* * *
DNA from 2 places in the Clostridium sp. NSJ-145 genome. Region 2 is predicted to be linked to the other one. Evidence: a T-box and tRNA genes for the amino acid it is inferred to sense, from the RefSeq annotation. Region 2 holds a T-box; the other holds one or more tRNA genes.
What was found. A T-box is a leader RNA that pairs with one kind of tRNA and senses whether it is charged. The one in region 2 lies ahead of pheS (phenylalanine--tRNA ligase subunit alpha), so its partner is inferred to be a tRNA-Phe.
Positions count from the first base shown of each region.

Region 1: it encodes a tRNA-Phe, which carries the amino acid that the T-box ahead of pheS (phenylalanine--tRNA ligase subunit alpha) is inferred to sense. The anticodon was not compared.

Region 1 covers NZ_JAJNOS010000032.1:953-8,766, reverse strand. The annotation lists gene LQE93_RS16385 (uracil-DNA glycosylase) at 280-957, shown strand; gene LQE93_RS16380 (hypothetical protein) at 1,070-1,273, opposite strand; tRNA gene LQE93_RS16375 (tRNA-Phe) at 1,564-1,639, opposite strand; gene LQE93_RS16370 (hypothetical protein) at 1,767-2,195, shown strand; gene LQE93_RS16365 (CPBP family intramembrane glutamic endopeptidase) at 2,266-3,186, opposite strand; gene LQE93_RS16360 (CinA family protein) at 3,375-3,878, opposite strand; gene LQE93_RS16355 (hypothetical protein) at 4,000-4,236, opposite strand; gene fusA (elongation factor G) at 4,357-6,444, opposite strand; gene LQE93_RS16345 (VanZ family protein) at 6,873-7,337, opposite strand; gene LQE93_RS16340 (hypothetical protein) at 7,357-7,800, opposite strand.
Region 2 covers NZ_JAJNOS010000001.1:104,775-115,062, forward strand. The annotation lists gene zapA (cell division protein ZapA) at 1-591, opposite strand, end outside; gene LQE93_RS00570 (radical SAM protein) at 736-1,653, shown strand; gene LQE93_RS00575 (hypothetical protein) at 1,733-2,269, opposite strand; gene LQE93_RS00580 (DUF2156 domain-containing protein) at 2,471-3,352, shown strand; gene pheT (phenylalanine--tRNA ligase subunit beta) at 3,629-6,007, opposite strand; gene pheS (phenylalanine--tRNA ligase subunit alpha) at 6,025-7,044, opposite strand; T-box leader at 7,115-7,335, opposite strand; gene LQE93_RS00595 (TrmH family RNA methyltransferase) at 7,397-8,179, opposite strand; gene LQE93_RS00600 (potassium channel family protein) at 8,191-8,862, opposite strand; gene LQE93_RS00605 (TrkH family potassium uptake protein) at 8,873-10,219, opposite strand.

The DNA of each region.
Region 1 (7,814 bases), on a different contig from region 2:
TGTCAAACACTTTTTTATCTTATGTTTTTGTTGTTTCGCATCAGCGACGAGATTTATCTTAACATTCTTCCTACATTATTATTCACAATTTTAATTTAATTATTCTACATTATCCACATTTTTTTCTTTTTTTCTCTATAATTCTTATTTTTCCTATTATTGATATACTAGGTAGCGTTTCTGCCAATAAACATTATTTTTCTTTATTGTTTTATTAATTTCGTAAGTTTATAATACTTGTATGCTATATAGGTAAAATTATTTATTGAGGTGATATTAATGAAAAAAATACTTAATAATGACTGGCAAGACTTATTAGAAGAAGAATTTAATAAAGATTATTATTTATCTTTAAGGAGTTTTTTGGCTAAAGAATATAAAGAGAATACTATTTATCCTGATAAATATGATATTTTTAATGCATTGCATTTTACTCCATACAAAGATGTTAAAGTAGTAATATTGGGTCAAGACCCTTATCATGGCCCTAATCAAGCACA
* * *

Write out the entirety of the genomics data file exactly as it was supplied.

DNA from 2 places in the Clostridium sp. NSJ-145 genome. Region 2 is predicted to be linked to the other one. Evidence: a T-box and tRNA genes for the amino acid it is inferred to sense, from the RefSeq annotation. Region 2 holds a T-box; the other holds one or more tRNA genes.
What was found. A T-box is a leader RNA that pairs with one kind of tRNA and senses whether it is charged. The one in region 2 lies ahead of pheS (phenylalanine--tRNA ligase subunit alpha), so its partner is inferred to be a tRNA-Phe.
Positions count from the first base shown of each region.

Region 1: it encodes a tRNA-Phe, which carries the amino acid that the T-box ahead of pheS (phenylalanine--tRNA ligase subunit alpha) is inferred to sense. The anticodon was not compared.

Region 1 covers NZ_JAJNOS010000032.1:953-8,766, reverse strand. The annotation lists gene LQE93_RS16385 (uracil-DNA glycosylase) at 280-957, shown strand; gene LQE93_RS16380 (hypothetical protein) at 1,070-1,273, opposite strand; tRNA gene LQE93_RS16375 (tRNA-Phe) at 1,564-1,639, opposite strand; gene LQE93_RS16370 (hypothetical protein) at 1,767-2,195, shown strand; gene LQE93_RS16365 (CPBP family intramembrane glutamic endopeptidase) at 2,266-3,186, opposite strand; gene LQE93_RS16360 (CinA family protein) at 3,375-3,878, opposite strand; gene LQE93_RS16355 (hypothetical protein) at 4,000-4,236, opposite strand; gene fusA (elongation factor G) at 4,357-6,444, opposite strand; gene LQE93_RS16345 (VanZ family protein) at 6,873-7,337, opposite strand; gene LQE93_RS16340 (hypothetical protein) at 7,357-7,800, opposite strand.
Region 2 covers NZ_JAJNOS010000001.1:104,775-115,062, forward strand. The annotation lists gene zapA (cell division protein ZapA) at 1-591, opposite strand, end outside; gene LQE93_RS00570 (radical SAM protein) at 736-1,653, shown strand; gene LQE93_RS00575 (hypothetical protein) at 1,733-2,269, opposite strand; gene LQE93_RS00580 (DUF2156 domain-containing protein) at 2,471-3,352, shown strand; gene pheT (phenylalanine--tRNA ligase subunit beta) at 3,629-6,007, opposite strand; gene pheS (phenylalanine--tRNA ligase subunit alpha) at 6,025-7,044, opposite strand; T-box leader at 7,115-7,335, opposite strand; gene LQE93_RS00595 (TrmH family RNA methyltransferase) at 7,397-8,179, opposite strand; gene LQE93_RS00600 (potassium channel family protein) at 8,191-8,862, opposite strand; gene LQE93_RS00605 (TrkH family potassium uptake protein) at 8,873-10,219, opposite strand.

The DNA of each region.
Region 1 (7,814 bases), on a different contig from region 2:
TGTCAAACACTTTTTTATCTTATGTTTTTGTTGTTTCGCATCAGCGACGAGATTTATCTTAACATTCTTCCTACATTATTATTCACAATTTTAATTTAATTATTCTACATTATCCACATTTTTTTCTTTTTTTCTCTATAATTCTTATTTTTCCTATTATTGATATACTAGGTAGCGTTTCTGCCAATAAACATTATTTTTCTTTATTGTTTTATTAATTTCGTAAGTTTATAATACTTGTATGCTATATAGGTAAAATTATTTATTGAGGTGATATTAATGAAAAAAATACTTAATAATGACTGGCAAGACTTATTAGAAGAAGAATTTAATAAAGATTATTATTTATCTTTAAGGAGTTTTTTGGCTAAAGAATATAAAGAGAATACTATTTATCCTGATAAATATGATATTTTTAATGCATTGCATTTTACTCCATACAAAGATGTTAAAGTAGTAATATTGGGTCAAGACCCTTATCATGGCCCTAATCAAGCACA